Canada Stocks Rise, Halt Three-Day Slide as Oil Resumes Advanceby
Teck Resources jumps after surprise first-quarter profit
Husky Energy slumps on quarterly loss, pipeline stake sale
Canadian stocks rose for the first time in four days as energy producers advanced with crude oil.
The benchmark Standard & Poor’s/TSX Composite Index rose 0.1 percent to 13,809.44 at 4 p.m. in Toronto, paring gains in the final hour of trading. The equity gauge managed to snap the longest losing streak in three weeks after fluctuating in morning trading. The gauge is one of the best-performing developed markets in the world this year with a 6.2 percent gain.
Teck Resources Ltd. added 4.8 percent after reporting a surprise first-quarter adjusted profit to lead raw-materials producers higher as five of 10 industries increased. Industrial stocks sank 2.2 percent to offset some gains, led by a 1 percent decline in Canadian National Railway Co.
Canadian National slid to the lowest since March 3 after the country’s largest railroad operator cut its full-year profit target for the first time in eight years amid weaker-than-expected demand for commodities including coal and crude. Adjusted earnings for 2016 will be in line with 2015’s C$4.44 a share, down from earlier forecasts of a mid to single-digit increase for the year, the Montreal-based company said in a statement Monday.
Encana Corp. and Crescent Point Energy Corp. climbed at least 2.1 percent as energy stocks advanced 0.4 percent. Crude futures gained 3.3 percent in New York, trading above $44 a barrel to a five-month high amid signs that a global surplus is gradually diminishing, even as markets remain oversupplied.
The resource-dominant S&P/TSX remains closely linked to moves in commodities prices, with a 17 percent rally in the benchmark equity gauge from a Jan. 20 low aligning with a rebound in crude from the lowest levels since 2003. Raw-materials and energy producers are the two top-performing industries in Canada so far this year, up more than 13 percent.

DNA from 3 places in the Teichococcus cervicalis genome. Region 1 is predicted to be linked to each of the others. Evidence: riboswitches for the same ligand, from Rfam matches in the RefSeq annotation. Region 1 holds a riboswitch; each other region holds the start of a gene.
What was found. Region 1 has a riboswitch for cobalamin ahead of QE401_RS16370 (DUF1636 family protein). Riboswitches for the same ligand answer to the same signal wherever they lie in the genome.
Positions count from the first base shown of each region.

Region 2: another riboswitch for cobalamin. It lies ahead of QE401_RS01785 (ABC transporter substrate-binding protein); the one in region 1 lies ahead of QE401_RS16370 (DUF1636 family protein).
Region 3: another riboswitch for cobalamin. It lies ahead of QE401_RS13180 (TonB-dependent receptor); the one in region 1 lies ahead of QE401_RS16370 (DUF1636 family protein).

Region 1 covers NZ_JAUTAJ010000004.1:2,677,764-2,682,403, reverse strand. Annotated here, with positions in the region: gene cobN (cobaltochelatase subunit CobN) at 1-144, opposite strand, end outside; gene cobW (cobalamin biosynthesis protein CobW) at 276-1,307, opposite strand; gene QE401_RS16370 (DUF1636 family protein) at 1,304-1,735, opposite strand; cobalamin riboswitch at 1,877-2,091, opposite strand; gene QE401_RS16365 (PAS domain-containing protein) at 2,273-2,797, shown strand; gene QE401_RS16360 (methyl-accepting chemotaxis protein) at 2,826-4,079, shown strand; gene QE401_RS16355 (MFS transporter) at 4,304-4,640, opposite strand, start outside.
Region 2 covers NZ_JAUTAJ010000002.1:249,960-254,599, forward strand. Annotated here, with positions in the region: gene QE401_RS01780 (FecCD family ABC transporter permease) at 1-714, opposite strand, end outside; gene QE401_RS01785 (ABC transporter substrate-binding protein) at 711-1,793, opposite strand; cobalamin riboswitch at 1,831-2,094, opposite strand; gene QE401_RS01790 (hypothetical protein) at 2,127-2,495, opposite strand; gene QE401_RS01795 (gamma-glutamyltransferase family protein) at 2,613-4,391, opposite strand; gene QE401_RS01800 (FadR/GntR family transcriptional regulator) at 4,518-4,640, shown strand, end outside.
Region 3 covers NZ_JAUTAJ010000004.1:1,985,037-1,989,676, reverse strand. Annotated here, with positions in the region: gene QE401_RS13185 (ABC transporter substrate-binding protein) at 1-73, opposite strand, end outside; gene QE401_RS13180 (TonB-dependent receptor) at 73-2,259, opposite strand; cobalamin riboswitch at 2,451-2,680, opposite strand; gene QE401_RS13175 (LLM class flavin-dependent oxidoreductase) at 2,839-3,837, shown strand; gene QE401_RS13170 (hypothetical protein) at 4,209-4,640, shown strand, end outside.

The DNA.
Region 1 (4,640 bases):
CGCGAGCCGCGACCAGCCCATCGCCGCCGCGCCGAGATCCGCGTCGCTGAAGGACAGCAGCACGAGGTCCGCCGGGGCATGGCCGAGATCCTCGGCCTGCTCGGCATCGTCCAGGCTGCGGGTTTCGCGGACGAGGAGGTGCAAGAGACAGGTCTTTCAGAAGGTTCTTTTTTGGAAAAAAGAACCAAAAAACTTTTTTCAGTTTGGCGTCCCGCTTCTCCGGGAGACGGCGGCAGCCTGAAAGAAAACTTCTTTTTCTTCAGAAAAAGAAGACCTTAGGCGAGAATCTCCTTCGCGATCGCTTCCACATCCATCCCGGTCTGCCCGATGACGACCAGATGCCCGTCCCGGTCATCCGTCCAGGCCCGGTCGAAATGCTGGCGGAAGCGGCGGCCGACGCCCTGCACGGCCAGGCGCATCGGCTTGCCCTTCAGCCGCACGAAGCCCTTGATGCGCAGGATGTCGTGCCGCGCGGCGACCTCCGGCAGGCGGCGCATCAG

The Canadian benchmark now trades at 22 times earnings, about 14 percent higher than the 19.2 times earnings valuation of the Standard & Poor’s 500 Index, according to data compiled by Bloomberg.
Bombardier Inc. rallied 8.9 percent, for the highest close since July, after the aircraft manufacturer signed a firm order with Chorus Aviation Inc. valued at $229 million for five aircraft with an option for five more.
Husky Energy Inc. sank 9.2 percent, the most since October, after the energy company raised C$1.7 billion in relief for some of its Canadian pipelines from Li Ka-Shing, Hong Kong’s richest man, who controls the company. A couple of Li’s other units bought 65 percent of Husky’s midstream operations, which will continue to be run by Husky. The energy producer also posted a C$458 million loss in the first quarter, compared with a profit a year ago.